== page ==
The Dail's public spending watchdog has called on the Health Service Executive to ensure (HSE) that it collects up to €74m owed to it by private health insurers.
The HSE has been under severe financial pressure, with an overspend of €360m last year on its €14bn budget.
But it is relying on hospital consultants to sign off on claim forms so that it can claim back the cost of the treatment of private patients in public hospitals.
The Dail's Public Accounts committee has now published a report stating that over €74m was owed last year by private health insurers to the HSE – with up to €8m of this outstanding for over a year. It criticised consultants for failing to sign off on the forms in time.
Fianna Fail TD John McGuinness, who is the committee chairman, said this was no way to run a health service.
"While steps were taken through the Labour Relations Commission to ensure that consultants signed off on claims within 14 days, we will follow up with the HSE to ensure it collects the money," he said.
In its report, the committee recommended that the HSE should consider naming consultants who were slow in signing claim forms.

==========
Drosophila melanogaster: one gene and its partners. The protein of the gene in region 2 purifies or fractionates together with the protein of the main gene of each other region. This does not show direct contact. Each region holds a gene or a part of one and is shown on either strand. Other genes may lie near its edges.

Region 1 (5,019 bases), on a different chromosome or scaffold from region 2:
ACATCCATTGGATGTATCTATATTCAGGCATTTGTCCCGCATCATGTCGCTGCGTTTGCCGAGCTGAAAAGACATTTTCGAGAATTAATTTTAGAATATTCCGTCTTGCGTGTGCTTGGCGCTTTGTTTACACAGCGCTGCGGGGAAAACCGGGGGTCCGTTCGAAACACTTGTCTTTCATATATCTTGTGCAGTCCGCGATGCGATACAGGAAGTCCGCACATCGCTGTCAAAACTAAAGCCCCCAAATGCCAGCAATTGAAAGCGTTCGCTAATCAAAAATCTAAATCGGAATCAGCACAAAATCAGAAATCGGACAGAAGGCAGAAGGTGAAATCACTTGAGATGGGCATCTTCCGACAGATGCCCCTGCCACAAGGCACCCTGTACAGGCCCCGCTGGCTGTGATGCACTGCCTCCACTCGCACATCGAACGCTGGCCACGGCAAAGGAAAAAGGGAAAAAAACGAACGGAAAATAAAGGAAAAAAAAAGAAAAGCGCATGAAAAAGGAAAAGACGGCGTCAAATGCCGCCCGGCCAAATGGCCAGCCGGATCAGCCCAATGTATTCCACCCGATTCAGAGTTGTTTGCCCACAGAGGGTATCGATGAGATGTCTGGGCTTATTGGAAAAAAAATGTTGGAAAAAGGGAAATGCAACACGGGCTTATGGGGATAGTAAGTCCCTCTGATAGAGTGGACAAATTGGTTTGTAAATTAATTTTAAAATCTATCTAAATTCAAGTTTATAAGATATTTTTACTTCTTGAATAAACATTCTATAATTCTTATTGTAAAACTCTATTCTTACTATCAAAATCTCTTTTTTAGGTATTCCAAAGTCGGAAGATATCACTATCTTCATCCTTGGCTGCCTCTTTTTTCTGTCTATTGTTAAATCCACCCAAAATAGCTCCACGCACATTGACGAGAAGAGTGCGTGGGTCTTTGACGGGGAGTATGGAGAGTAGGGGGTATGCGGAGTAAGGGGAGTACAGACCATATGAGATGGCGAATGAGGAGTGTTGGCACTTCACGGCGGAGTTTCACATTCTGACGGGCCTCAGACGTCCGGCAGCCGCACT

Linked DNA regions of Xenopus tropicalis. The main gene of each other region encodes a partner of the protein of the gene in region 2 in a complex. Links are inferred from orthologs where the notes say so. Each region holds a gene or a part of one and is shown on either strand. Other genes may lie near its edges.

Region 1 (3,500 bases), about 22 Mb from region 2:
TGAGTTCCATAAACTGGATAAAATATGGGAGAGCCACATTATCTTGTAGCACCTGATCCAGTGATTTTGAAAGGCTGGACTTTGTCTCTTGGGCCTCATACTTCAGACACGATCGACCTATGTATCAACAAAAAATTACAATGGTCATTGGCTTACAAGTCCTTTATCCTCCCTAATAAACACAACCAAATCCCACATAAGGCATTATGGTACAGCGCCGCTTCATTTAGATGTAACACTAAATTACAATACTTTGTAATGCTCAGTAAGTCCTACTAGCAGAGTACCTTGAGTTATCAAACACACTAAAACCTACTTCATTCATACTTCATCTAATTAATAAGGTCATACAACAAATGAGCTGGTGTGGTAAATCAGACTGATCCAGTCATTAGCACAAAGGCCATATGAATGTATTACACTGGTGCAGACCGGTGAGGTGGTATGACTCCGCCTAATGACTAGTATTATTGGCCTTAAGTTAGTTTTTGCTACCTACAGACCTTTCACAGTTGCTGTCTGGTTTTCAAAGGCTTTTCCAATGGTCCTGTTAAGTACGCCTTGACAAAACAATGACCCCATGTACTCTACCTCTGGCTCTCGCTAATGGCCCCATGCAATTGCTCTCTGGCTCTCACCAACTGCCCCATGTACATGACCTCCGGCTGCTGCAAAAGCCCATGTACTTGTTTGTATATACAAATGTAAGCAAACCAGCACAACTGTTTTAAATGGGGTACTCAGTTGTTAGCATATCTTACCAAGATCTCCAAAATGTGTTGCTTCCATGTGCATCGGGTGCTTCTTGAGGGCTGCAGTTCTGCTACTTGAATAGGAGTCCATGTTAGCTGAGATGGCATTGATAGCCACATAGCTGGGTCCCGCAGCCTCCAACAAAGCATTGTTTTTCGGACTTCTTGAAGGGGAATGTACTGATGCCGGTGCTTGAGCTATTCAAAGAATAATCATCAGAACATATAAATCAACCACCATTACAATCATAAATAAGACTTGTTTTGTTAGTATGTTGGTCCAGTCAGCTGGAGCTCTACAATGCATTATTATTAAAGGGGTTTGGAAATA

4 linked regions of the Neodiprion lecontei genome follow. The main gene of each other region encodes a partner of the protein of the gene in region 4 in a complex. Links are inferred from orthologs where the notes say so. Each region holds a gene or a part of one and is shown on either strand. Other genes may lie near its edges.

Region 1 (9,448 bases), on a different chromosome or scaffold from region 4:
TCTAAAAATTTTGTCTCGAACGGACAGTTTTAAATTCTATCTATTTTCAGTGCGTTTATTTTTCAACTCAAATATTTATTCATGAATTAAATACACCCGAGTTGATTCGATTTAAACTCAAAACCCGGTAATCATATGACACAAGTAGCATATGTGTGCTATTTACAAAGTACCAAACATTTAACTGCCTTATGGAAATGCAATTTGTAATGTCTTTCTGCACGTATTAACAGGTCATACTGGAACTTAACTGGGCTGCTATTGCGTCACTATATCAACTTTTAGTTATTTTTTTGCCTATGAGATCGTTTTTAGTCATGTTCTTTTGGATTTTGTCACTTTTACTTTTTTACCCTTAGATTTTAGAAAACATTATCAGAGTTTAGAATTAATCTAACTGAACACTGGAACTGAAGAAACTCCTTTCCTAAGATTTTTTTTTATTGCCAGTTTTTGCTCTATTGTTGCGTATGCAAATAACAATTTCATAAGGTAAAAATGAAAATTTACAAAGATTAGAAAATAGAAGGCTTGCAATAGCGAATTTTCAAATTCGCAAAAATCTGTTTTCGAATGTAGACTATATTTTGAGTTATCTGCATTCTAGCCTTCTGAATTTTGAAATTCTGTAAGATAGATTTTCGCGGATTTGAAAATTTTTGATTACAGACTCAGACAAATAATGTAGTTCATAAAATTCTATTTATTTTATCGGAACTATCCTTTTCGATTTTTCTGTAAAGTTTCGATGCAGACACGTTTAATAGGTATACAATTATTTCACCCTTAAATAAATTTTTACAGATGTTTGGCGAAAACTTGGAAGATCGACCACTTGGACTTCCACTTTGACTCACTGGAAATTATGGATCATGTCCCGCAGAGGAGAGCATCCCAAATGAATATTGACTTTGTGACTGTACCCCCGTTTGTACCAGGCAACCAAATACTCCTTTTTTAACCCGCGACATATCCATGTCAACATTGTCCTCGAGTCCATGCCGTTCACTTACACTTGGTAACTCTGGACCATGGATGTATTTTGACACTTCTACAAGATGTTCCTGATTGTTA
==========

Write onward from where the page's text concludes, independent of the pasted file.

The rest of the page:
Fine Gael Dublin Central TD Pascal Donohoe said it was totally unacceptable that the HSE had to go to the Labour Relations Commission to get agreement from consultants on the issue.
The HSE was unable to say last night how much in payments remained outstanding from private health insurers, but it said it had got an upfront payment of €104m from them towards their bills last year which would have "contributed significantly".
A HSE spokeswoman said it had put in place a number of measures to speed up the collection of the payments, including an electronic claims system set up in eight hospitals last year.
"We no longer need to rely on a manual claims form process – it can be done electronically. It will be rolled out in other hospital sites this year," she said.